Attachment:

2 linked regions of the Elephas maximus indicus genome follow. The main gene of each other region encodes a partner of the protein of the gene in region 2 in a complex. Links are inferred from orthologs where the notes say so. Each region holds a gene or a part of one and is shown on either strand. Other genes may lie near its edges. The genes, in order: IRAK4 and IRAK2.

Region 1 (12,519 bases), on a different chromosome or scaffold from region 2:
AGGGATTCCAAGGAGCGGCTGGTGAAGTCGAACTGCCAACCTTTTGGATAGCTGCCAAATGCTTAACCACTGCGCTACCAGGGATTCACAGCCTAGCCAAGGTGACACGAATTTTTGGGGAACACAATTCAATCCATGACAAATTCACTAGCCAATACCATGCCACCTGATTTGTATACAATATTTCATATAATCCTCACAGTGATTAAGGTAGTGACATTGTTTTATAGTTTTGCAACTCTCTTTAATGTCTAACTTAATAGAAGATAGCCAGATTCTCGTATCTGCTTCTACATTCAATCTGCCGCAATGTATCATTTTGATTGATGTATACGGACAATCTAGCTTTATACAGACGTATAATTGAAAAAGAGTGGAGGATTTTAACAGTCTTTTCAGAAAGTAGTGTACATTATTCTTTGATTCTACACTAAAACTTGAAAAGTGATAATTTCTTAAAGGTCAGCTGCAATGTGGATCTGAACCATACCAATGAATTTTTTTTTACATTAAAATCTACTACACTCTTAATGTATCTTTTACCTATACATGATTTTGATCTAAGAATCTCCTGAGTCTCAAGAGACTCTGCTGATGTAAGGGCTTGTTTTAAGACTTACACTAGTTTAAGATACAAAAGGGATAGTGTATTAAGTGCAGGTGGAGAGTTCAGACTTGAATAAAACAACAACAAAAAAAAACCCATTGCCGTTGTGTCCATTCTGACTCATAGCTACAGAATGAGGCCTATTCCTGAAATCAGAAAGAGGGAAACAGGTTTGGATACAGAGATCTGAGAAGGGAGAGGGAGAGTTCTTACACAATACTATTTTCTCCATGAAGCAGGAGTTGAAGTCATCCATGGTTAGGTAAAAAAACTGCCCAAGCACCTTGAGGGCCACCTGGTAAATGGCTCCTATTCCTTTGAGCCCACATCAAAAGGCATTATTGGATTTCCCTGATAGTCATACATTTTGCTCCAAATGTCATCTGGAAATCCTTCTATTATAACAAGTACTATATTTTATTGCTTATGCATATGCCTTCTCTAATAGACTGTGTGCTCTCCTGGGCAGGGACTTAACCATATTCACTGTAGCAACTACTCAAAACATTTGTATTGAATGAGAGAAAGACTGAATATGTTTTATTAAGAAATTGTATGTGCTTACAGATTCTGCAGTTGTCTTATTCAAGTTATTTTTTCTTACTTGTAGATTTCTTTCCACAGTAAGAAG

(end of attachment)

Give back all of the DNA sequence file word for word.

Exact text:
2 linked regions of the Elephas maximus indicus genome follow. The main gene of each other region encodes a partner of the protein of the gene in region 2 in a complex. Links are inferred from orthologs where the notes say so. Each region holds a gene or a part of one and is shown on either strand. Other genes may lie near its edges. The genes, in order: IRAK4 and IRAK2.

Region 1 (12,519 bases), on a different chromosome or scaffold from region 2:
AGGGATTCCAAGGAGCGGCTGGTGAAGTCGAACTGCCAACCTTTTGGATAGCTGCCAAATGCTTAACCACTGCGCTACCAGGGATTCACAGCCTAGCCAAGGTGACACGAATTTTTGGGGAACACAATTCAATCCATGACAAATTCACTAGCCAATACCATGCCACCTGATTTGTATACAATATTTCATATAATCCTCACAGTGATTAAGGTAGTGACATTGTTTTATAGTTTTGCAACTCTCTTTAATGTCTAACTTAATAGAAGATAGCCAGATTCTCGTATCTGCTTCTACATTCAATCTGCCGCAATGTATCATTTTGATTGATGTATACGGACAATCTAGCTTTATACAGACGTATAATTGAAAAAGAGTGGAGGATTTTAACAGTCTTTTCAGAAAGTAGTGTACATTATTCTTTGATTCTACACTAAAACTTGAAAAGTGATAATTTCTTAAAGGTCAGCTGCAATGTGGATCTGAACCATACCAATGAATTTTTTTTTACATTAAAATCTACTACACTCTTAATGTATCTTTTACCTATACATGATTTTGATCTAAGAATCTCCTGAGTCTCAAGAGACTCTGCTGATGTAAGGGCTTGTTTTAAGACTTACACTAGTTTAAGATACAAAAGGGATAGTGTATTAAGTGCAGGTGGAGAGTTCAGACTTGAATAAAACAACAACAAAAAAAAACCCATTGCCGTTGTGTCCATTCTGACTCATAGCTACAGAATGAGGCCTATTCCTGAAATCAGAAAGAGGGAAACAGGTTTGGATACAGAGATCTGAGAAGGGAGAGGGAGAGTTCTTACACAATACTATTTTCTCCATGAAGCAGGAGTTGAAGTCATCCATGGTTAGGTAAAAAAACTGCCCAAGCACCTTGAGGGCCACCTGGTAAATGGCTCCTATTCCTTTGAGCCCACATCAAAAGGCATTATTGGATTTCCCTGATAGTCATACATTTTGCTCCAAATGTCATCTGGAAATCCTTCTATTATAACAAGTACTATATTTTATTGCTTATGCATATGCCTTCTCTAATAGACTGTGTGCTCTCCTGGGCAGGGACTTAACCATATTCACTGTAGCAACTACTCAAAACATTTGTATTGAATGAGAGAAAGACTGAATATGTTTTATTAAGAAATTGTATGTGCTTACAGATTCTGCAGTTGTCTTATTCAAGTTATTTTTTCTTACTTGTAGATTTCTTTCCACAGTAAGAAG